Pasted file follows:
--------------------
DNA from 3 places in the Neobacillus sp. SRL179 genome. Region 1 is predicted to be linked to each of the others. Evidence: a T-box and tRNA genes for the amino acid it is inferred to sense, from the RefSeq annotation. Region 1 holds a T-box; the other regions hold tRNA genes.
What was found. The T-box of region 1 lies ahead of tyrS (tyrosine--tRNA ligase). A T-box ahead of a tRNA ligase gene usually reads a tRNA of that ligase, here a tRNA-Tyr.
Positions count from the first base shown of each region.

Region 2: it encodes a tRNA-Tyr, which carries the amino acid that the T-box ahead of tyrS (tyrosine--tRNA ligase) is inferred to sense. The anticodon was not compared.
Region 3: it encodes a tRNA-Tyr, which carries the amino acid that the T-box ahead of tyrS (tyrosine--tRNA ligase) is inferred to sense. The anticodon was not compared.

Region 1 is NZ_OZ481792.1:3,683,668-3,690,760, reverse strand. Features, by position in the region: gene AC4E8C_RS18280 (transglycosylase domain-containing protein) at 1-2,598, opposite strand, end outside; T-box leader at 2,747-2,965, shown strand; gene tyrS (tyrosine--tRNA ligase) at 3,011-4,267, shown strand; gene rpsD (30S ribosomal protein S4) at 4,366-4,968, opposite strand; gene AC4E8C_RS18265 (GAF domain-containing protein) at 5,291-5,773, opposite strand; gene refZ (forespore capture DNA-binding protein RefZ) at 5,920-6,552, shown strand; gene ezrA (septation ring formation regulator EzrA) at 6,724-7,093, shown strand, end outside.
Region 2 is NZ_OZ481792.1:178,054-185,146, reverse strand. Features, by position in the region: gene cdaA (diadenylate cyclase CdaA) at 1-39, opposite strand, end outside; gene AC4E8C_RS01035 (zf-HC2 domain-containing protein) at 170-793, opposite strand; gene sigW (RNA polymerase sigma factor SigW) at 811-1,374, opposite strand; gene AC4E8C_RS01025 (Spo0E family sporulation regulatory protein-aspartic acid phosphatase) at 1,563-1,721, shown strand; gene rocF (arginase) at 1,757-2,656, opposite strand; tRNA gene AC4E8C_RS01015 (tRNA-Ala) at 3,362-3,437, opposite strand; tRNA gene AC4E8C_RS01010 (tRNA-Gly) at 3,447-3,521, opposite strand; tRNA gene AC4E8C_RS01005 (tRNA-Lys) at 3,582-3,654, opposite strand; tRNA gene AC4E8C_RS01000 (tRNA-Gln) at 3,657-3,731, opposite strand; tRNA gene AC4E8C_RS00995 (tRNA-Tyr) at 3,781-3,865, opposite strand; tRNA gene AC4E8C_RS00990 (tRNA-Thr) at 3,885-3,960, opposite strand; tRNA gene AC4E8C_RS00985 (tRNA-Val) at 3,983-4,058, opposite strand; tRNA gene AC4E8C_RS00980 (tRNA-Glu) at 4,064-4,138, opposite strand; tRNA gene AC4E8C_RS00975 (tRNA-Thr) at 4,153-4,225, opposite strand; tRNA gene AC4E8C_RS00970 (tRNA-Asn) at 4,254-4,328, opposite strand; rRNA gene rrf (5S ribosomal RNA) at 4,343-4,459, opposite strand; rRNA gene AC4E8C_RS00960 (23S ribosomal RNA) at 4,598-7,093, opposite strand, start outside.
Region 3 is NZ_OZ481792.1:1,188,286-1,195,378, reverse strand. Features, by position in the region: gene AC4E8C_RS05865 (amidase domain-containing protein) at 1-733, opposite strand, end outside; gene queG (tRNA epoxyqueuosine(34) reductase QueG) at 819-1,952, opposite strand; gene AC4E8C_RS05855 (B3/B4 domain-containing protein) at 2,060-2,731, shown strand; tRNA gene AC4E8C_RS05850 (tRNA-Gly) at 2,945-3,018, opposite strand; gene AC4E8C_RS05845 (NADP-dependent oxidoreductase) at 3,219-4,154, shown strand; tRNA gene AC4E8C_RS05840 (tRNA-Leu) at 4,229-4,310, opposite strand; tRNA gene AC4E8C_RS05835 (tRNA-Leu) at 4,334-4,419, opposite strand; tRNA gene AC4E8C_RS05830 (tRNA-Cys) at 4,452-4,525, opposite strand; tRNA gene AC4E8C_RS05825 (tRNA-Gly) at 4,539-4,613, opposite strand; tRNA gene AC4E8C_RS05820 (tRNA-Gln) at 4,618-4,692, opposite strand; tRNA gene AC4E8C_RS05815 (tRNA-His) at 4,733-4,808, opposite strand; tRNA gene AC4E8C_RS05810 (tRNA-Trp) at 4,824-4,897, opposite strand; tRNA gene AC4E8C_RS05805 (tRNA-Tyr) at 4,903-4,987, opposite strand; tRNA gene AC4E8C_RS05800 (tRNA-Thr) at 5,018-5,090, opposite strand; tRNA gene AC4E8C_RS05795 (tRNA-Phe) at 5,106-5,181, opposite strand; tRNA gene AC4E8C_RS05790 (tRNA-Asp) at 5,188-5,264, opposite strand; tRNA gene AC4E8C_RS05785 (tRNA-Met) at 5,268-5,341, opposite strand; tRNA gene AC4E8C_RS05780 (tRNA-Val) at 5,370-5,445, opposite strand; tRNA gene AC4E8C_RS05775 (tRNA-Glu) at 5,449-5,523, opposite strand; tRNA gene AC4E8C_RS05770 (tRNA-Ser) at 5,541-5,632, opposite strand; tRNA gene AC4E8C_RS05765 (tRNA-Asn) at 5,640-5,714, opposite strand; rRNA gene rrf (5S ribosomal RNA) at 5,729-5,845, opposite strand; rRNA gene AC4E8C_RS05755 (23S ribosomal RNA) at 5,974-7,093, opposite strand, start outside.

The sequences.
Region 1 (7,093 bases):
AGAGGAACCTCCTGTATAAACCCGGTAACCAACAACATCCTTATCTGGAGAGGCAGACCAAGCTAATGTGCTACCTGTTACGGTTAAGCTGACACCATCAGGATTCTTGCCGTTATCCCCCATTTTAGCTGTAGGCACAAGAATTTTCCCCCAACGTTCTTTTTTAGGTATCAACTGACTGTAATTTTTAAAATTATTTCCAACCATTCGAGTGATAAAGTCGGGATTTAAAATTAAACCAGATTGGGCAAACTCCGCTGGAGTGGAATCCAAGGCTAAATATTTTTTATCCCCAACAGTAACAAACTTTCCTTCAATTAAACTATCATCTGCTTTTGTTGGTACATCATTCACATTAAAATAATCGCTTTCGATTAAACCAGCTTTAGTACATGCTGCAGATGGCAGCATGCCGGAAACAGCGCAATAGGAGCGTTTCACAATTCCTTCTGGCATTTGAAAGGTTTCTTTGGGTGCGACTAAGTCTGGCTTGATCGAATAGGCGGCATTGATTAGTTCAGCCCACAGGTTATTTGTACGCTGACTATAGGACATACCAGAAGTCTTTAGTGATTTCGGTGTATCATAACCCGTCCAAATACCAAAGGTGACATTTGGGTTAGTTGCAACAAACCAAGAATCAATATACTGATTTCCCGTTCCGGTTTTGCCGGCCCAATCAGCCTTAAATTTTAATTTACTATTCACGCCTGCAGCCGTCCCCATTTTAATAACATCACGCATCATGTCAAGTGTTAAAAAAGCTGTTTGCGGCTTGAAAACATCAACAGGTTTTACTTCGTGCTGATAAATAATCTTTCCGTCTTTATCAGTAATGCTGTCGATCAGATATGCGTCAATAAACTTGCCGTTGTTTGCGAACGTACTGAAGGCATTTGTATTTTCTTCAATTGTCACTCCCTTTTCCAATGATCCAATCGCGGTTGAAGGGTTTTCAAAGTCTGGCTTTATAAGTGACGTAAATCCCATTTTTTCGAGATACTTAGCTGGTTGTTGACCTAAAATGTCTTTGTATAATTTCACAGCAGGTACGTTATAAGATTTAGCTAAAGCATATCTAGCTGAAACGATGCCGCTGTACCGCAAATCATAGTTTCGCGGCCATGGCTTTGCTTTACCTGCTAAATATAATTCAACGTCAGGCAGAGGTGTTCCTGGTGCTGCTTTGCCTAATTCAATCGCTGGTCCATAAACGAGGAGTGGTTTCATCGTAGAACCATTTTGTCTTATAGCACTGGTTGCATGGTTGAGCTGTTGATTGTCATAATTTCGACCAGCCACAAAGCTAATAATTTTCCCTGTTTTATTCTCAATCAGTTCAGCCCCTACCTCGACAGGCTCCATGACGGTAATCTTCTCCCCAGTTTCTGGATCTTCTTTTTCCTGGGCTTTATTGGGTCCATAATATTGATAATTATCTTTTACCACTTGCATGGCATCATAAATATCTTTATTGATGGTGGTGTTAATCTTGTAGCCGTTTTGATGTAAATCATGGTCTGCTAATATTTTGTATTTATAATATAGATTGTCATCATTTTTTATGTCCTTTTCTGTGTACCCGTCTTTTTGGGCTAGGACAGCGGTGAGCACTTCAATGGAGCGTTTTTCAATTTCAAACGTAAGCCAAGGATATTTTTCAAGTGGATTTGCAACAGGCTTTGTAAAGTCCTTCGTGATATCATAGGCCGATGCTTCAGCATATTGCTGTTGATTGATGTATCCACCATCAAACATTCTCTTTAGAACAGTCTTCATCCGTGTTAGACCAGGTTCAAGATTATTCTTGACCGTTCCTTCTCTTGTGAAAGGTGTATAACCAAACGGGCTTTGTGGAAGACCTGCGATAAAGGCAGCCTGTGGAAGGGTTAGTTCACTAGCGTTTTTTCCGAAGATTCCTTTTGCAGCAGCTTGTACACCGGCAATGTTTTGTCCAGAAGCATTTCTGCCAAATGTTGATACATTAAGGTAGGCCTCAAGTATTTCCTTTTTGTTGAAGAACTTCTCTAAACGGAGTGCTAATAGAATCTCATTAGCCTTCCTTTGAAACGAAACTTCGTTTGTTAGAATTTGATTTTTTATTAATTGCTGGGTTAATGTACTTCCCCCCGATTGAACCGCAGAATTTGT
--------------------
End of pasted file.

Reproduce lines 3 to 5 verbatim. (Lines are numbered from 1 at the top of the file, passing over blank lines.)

Positions count from the first base shown of each region.

Region 2: it encodes a tRNA-Tyr, which carries the amino acid that the T-box ahead of tyrS (tyrosine--tRNA ligase) is inferred to sense. The anticodon was not compared.
Region 3: it encodes a tRNA-Tyr, which carries the amino acid that the T-box ahead of tyrS (tyrosine--tRNA ligase) is inferred to sense. The anticodon was not compared.